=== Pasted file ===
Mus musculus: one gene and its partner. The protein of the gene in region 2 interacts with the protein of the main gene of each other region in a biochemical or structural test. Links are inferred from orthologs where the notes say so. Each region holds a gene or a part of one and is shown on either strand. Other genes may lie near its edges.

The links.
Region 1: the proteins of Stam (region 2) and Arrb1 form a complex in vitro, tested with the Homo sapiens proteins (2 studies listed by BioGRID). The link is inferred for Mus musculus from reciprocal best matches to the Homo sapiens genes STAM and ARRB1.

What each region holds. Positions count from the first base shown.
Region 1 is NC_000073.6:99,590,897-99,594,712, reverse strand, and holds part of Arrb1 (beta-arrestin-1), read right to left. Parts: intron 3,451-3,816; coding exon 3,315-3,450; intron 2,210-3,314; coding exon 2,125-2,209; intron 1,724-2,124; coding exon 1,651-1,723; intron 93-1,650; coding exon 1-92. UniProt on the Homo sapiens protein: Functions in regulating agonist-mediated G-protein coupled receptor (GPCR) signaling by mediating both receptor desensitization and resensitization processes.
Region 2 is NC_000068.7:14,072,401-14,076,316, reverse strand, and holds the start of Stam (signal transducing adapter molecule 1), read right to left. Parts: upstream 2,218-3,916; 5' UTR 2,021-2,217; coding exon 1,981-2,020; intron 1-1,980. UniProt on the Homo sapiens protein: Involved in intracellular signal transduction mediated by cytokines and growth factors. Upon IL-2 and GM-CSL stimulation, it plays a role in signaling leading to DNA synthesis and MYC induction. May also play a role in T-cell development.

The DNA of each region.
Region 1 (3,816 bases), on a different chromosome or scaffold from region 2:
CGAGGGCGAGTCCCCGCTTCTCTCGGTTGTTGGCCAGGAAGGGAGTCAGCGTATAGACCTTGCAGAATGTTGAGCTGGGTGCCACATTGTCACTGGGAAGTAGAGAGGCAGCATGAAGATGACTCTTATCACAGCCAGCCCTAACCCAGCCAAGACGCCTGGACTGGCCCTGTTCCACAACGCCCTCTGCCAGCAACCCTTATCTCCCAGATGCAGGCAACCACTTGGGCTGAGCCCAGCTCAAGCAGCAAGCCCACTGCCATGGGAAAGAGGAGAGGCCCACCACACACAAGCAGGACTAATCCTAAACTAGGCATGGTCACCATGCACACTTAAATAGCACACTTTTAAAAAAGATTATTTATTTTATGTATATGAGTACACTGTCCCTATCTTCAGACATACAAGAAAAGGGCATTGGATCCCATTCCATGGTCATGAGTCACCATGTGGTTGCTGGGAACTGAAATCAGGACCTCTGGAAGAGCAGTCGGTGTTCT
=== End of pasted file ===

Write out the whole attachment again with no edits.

Mus musculus: one gene and its partner. The protein of the gene in region 2 interacts with the protein of the main gene of each other region in a biochemical or structural test. Links are inferred from orthologs where the notes say so. Each region holds a gene or a part of one and is shown on either strand. Other genes may lie near its edges.

The links.
Region 1: the proteins of Stam (region 2) and Arrb1 form a complex in vitro, tested with the Homo sapiens proteins (2 studies listed by BioGRID). The link is inferred for Mus musculus from reciprocal best matches to the Homo sapiens genes STAM and ARRB1.

What each region holds. Positions count from the first base shown.
Region 1 is NC_000073.6:99,590,897-99,594,712, reverse strand, and holds part of Arrb1 (beta-arrestin-1), read right to left. Parts: intron 3,451-3,816; coding exon 3,315-3,450; intron 2,210-3,314; coding exon 2,125-2,209; intron 1,724-2,124; coding exon 1,651-1,723; intron 93-1,650; coding exon 1-92. UniProt on the Homo sapiens protein: Functions in regulating agonist-mediated G-protein coupled receptor (GPCR) signaling by mediating both receptor desensitization and resensitization processes.
Region 2 is NC_000068.7:14,072,401-14,076,316, reverse strand, and holds the start of Stam (signal transducing adapter molecule 1), read right to left. Parts: upstream 2,218-3,916; 5' UTR 2,021-2,217; coding exon 1,981-2,020; intron 1-1,980. UniProt on the Homo sapiens protein: Involved in intracellular signal transduction mediated by cytokines and growth factors. Upon IL-2 and GM-CSL stimulation, it plays a role in signaling leading to DNA synthesis and MYC induction. May also play a role in T-cell development.

The DNA of each region.
Region 1 (3,816 bases), on a different chromosome or scaffold from region 2:
CGAGGGCGAGTCCCCGCTTCTCTCGGTTGTTGGCCAGGAAGGGAGTCAGCGTATAGACCTTGCAGAATGTTGAGCTGGGTGCCACATTGTCACTGGGAAGTAGAGAGGCAGCATGAAGATGACTCTTATCACAGCCAGCCCTAACCCAGCCAAGACGCCTGGACTGGCCCTGTTCCACAACGCCCTCTGCCAGCAACCCTTATCTCCCAGATGCAGGCAACCACTTGGGCTGAGCCCAGCTCAAGCAGCAAGCCCACTGCCATGGGAAAGAGGAGAGGCCCACCACACACAAGCAGGACTAATCCTAAACTAGGCATGGTCACCATGCACACTTAAATAGCACACTTTTAAAAAAGATTATTTATTTTATGTATATGAGTACACTGTCCCTATCTTCAGACATACAAGAAAAGGGCATTGGATCCCATTCCATGGTCATGAGTCACCATGTGGTTGCTGGGAACTGAAATCAGGACCTCTGGAAGAGCAGTCGGTGTTCT